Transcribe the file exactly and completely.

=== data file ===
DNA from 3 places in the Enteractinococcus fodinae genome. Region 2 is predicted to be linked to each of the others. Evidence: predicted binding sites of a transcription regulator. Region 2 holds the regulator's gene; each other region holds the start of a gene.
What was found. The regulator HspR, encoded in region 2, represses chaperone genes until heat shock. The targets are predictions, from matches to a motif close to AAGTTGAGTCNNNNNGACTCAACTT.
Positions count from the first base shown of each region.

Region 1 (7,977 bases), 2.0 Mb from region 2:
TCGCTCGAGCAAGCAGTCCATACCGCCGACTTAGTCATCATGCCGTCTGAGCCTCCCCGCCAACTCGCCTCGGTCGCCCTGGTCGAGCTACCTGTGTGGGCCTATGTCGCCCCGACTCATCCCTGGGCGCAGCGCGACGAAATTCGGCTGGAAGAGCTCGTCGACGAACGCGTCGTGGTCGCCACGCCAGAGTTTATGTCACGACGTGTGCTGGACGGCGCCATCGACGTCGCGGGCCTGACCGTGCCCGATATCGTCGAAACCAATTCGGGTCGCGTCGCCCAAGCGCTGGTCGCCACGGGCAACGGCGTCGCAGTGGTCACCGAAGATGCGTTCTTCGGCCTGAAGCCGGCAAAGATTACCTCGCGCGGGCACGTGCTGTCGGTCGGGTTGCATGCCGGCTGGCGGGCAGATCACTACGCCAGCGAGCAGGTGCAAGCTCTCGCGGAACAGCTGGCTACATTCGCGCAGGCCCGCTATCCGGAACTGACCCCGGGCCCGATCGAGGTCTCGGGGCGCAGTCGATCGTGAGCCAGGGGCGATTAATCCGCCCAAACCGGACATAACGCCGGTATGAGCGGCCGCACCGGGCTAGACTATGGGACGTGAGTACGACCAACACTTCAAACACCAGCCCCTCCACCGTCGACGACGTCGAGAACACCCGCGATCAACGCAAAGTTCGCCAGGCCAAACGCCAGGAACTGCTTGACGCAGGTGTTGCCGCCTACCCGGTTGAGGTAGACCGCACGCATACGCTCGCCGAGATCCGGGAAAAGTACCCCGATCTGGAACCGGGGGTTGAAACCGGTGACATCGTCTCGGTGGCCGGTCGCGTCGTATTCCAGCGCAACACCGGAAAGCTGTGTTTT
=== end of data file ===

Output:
DNA from 3 places in the Enteractinococcus fodinae genome. Region 2 is predicted to be linked to each of the others. Evidence: predicted binding sites of a transcription regulator. Region 2 holds the regulator's gene; each other region holds the start of a gene.
What was found. The regulator HspR, encoded in region 2, represses chaperone genes until heat shock. The targets are predictions, from matches to a motif close to AAGTTGAGTCNNNNNGACTCAACTT.
Positions count from the first base shown of each region.

Region 1 (7,977 bases), 2.0 Mb from region 2:
TCGCTCGAGCAAGCAGTCCATACCGCCGACTTAGTCATCATGCCGTCTGAGCCTCCCCGCCAACTCGCCTCGGTCGCCCTGGTCGAGCTACCTGTGTGGGCCTATGTCGCCCCGACTCATCCCTGGGCGCAGCGCGACGAAATTCGGCTGGAAGAGCTCGTCGACGAACGCGTCGTGGTCGCCACGCCAGAGTTTATGTCACGACGTGTGCTGGACGGCGCCATCGACGTCGCGGGCCTGACCGTGCCCGATATCGTCGAAACCAATTCGGGTCGCGTCGCCCAAGCGCTGGTCGCCACGGGCAACGGCGTCGCAGTGGTCACCGAAGATGCGTTCTTCGGCCTGAAGCCGGCAAAGATTACCTCGCGCGGGCACGTGCTGTCGGTCGGGTTGCATGCCGGCTGGCGGGCAGATCACTACGCCAGCGAGCAGGTGCAAGCTCTCGCGGAACAGCTGGCTACATTCGCGCAGGCCCGCTATCCGGAACTGACCCCGGGCCCGATCGAGGTCTCGGGGCGCAGTCGATCGTGAGCCAGGGGCGATTAATCCGCCCAAACCGGACATAACGCCGGTATGAGCGGCCGCACCGGGCTAGACTATGGGACGTGAGTACGACCAACACTTCAAACACCAGCCCCTCCACCGTCGACGACGTCGAGAACACCCGCGATCAACGCAAAGTTCGCCAGGCCAAACGCCAGGAACTGCTTGACGCAGGTGTTGCCGCCTACCCGGTTGAGGTAGACCGCACGCATACGCTCGCCGAGATCCGGGAAAAGTACCCCGATCTGGAACCGGGGGTTGAAACCGGTGACATCGTCTCGGTGGCCGGTCGCGTCGTATTCCAGCGCAACACCGGAAAGCTGTGTTTT